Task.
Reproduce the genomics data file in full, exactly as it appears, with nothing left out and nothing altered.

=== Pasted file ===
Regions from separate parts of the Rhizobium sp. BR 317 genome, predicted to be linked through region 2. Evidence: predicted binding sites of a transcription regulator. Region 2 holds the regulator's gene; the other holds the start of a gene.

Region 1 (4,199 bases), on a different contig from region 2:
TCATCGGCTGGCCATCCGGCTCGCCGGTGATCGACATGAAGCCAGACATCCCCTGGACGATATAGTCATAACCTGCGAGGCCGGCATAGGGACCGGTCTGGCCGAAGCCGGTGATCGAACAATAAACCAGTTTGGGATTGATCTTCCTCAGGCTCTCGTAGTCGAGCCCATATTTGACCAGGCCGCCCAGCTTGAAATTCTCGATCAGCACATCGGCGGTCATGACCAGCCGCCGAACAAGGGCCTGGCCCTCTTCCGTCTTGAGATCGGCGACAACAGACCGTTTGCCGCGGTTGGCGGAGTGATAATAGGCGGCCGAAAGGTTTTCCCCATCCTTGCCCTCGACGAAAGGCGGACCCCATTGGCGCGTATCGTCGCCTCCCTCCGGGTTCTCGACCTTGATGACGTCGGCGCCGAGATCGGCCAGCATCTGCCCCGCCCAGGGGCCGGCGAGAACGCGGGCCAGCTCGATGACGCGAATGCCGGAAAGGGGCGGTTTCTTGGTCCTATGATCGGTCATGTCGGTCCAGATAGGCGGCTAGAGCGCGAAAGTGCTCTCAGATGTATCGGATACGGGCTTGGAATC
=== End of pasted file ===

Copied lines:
Regions from separate parts of the Rhizobium sp. BR 317 genome, predicted to be linked through region 2. Evidence: predicted binding sites of a transcription regulator. Region 2 holds the regulator's gene; the other holds the start of a gene.

Region 1 (4,199 bases), on a different contig from region 2:
TCATCGGCTGGCCATCCGGCTCGCCGGTGATCGACATGAAGCCAGACATCCCCTGGACGATATAGTCATAACCTGCGAGGCCGGCATAGGGACCGGTCTGGCCGAAGCCGGTGATCGAACAATAAACCAGTTTGGGATTGATCTTCCTCAGGCTCTCGTAGTCGAGCCCATATTTGACCAGGCCGCCCAGCTTGAAATTCTCGATCAGCACATCGGCGGTCATGACCAGCCGCCGAACAAGGGCCTGGCCCTCTTCCGTCTTGAGATCGGCGACAACAGACCGTTTGCCGCGGTTGGCGGAGTGATAATAGGCGGCCGAAAGGTTTTCCCCATCCTTGCCCTCGACGAAAGGCGGACCCCATTGGCGCGTATCGTCGCCTCCCTCCGGGTTCTCGACCTTGATGACGTCGGCGCCGAGATCGGCCAGCATCTGCCCCGCCCAGGGGCCGGCGAGAACGCGGGCCAGCTCGATGACGCGAATGCCGGAAAGGGGCGGTTTCTTGGTCCTATGATCGGTCATGTCGGTCCAGATAGGCGGCTAGAGCGCGAAAGTGCTCTCAGATGTATCGGATACGGGCTTGGAATC